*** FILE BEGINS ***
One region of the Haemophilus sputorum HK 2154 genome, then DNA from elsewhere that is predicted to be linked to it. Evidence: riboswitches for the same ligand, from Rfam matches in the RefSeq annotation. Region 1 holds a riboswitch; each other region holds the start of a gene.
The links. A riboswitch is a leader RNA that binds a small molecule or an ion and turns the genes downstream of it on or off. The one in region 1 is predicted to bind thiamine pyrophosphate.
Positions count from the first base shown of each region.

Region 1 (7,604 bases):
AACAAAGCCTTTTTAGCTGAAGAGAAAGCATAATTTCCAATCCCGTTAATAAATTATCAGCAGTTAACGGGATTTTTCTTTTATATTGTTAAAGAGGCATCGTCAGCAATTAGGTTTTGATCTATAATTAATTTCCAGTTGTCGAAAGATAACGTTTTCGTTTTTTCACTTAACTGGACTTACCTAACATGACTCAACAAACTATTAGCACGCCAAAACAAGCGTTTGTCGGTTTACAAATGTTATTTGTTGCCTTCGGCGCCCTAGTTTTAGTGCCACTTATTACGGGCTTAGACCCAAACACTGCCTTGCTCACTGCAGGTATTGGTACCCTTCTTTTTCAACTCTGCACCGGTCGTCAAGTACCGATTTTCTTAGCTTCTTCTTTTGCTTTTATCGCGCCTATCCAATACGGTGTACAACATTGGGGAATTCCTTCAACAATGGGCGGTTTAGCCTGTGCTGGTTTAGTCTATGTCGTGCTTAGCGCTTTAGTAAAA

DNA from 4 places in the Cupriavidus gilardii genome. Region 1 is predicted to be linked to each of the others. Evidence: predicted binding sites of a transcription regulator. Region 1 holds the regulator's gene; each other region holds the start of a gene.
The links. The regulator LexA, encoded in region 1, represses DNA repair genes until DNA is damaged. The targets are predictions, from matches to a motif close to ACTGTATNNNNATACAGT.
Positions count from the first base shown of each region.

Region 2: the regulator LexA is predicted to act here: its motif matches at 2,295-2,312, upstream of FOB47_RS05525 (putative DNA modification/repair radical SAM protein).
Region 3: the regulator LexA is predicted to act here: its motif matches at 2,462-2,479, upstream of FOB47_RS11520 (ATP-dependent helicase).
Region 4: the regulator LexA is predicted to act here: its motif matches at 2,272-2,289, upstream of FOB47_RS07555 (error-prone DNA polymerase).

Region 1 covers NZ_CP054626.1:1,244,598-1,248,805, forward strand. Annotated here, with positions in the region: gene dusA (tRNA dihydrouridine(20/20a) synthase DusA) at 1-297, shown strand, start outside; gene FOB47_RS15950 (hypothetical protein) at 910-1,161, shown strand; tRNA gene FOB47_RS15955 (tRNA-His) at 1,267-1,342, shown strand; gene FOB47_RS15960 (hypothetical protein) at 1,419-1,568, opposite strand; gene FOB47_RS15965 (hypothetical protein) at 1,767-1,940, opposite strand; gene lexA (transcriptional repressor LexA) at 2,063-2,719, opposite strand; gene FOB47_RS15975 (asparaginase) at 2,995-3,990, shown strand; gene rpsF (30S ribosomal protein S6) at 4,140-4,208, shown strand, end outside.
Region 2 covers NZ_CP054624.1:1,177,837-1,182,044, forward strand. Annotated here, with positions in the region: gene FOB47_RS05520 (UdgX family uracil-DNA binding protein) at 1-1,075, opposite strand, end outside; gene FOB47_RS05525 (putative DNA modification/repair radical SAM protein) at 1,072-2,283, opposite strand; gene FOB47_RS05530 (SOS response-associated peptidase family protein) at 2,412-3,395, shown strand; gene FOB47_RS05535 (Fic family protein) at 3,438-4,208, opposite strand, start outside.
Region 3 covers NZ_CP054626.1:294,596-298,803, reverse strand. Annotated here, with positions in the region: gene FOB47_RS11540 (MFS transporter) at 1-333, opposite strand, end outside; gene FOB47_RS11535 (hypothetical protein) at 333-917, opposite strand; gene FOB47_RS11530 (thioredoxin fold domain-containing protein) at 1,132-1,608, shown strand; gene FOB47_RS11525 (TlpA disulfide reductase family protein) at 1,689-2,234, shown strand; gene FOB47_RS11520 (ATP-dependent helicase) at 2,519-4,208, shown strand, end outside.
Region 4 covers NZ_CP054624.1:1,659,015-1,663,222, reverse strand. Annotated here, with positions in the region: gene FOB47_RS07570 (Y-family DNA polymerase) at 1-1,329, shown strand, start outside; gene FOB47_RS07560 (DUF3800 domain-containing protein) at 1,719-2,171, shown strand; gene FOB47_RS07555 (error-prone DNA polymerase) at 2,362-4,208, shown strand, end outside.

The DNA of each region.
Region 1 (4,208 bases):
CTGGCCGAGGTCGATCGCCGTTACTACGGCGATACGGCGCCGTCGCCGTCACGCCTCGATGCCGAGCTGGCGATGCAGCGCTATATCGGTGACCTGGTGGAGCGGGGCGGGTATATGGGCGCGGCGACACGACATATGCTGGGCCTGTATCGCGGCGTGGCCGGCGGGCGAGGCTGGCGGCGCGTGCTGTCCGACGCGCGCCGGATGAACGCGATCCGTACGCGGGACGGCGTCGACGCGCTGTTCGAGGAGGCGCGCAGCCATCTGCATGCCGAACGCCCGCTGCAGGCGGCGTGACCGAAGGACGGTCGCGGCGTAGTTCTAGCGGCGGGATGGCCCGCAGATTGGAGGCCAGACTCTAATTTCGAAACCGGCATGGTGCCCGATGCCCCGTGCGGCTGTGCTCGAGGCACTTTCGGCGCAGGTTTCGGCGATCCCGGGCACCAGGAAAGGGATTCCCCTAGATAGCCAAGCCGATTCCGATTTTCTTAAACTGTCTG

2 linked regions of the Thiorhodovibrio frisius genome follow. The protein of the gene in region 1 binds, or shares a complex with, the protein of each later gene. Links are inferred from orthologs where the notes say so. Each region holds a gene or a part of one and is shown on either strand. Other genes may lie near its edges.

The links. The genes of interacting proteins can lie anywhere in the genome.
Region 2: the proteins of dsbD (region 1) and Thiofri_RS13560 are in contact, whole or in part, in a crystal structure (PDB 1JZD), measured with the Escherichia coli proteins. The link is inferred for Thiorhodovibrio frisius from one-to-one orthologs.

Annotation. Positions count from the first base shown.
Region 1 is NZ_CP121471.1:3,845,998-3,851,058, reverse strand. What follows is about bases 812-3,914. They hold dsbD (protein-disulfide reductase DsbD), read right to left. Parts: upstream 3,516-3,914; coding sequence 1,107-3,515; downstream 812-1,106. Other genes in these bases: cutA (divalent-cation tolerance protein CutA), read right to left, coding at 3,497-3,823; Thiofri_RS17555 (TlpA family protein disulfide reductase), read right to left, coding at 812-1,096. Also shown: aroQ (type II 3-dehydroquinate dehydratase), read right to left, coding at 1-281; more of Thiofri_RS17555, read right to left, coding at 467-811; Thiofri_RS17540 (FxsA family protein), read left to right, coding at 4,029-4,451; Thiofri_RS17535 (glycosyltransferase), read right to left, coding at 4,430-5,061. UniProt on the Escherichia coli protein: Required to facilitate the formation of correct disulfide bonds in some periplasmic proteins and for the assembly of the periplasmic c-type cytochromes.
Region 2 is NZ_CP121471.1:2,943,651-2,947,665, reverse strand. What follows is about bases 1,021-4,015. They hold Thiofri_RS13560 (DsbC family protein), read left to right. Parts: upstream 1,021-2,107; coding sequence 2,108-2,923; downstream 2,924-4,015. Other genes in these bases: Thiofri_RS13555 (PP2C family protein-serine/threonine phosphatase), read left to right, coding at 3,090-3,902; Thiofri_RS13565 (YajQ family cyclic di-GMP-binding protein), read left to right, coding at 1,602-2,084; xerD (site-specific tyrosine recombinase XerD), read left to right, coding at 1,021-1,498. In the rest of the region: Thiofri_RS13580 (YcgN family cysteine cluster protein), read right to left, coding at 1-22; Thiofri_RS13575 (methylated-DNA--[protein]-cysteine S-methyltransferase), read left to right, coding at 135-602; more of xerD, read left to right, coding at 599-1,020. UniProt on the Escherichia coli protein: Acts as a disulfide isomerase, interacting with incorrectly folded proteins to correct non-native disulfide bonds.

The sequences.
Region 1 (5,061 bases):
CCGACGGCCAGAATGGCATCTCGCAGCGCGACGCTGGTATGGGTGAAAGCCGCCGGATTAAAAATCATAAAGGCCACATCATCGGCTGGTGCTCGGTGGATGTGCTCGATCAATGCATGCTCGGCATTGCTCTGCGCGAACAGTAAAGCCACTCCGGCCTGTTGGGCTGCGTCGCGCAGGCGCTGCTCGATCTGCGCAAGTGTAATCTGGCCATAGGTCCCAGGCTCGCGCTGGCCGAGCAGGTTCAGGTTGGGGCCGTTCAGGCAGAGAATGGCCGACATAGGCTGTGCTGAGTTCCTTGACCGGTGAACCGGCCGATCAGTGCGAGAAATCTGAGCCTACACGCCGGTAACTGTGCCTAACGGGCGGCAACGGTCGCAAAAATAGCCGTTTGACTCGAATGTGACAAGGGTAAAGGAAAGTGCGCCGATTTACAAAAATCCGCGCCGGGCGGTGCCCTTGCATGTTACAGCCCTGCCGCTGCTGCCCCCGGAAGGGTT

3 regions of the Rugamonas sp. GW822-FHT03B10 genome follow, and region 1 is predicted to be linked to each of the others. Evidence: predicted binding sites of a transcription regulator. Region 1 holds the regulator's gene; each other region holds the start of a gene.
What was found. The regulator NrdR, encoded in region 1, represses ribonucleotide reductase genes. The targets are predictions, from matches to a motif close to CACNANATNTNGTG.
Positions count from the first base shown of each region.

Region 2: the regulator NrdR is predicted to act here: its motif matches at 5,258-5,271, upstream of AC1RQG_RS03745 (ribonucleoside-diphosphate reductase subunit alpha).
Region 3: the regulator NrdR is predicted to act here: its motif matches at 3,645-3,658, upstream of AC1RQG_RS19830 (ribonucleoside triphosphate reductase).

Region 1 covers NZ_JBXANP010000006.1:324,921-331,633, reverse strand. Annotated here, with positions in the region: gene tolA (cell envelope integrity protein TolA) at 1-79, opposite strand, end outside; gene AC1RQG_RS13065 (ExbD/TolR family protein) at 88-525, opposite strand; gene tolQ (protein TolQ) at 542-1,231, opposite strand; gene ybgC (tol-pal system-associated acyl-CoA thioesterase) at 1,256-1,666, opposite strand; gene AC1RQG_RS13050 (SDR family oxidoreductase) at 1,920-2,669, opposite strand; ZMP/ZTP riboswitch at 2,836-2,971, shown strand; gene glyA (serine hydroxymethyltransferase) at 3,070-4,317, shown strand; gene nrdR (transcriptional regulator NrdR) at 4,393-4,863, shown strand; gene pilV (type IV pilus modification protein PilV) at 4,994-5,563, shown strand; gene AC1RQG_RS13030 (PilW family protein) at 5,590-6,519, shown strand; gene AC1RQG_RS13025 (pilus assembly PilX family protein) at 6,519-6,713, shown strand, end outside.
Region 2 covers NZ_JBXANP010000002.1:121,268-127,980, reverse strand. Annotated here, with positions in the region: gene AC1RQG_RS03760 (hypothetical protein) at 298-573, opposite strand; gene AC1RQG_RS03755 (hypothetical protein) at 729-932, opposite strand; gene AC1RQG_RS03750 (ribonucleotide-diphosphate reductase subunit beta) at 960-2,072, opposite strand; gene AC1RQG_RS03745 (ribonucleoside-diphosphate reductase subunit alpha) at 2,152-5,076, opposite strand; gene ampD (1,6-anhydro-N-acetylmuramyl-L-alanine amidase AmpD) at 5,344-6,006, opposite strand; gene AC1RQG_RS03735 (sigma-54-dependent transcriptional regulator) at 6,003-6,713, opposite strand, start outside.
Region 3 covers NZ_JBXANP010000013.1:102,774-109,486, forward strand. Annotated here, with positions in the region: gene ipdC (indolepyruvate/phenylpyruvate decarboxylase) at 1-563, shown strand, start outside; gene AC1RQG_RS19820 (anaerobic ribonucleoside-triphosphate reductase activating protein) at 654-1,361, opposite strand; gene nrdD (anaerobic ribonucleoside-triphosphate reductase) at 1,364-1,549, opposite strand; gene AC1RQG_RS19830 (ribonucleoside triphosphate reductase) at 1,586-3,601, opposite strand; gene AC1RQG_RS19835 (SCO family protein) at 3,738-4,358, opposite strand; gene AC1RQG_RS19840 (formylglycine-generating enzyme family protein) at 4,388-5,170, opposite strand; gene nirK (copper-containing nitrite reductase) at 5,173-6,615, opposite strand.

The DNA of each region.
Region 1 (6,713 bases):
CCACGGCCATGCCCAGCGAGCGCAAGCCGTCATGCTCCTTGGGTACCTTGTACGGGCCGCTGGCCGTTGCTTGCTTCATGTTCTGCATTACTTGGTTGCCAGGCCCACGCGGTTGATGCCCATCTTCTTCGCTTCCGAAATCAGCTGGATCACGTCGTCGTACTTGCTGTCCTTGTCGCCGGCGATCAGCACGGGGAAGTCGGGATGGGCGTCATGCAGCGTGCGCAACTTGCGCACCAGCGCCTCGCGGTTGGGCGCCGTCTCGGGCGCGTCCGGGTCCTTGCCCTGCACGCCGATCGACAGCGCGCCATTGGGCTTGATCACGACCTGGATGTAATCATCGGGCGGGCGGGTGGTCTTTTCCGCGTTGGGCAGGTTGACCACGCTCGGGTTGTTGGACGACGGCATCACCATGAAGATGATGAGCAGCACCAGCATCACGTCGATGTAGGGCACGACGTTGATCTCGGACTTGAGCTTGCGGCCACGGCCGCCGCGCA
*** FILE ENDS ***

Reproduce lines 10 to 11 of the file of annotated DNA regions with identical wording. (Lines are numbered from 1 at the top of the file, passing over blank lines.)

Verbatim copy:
Region 3: the regulator LexA is predicted to act here: its motif matches at 2,462-2,479, upstream of FOB47_RS11520 (ATP-dependent helicase).
Region 4: the regulator LexA is predicted to act here: its motif matches at 2,272-2,289, upstream of FOB47_RS07555 (error-prone DNA polymerase).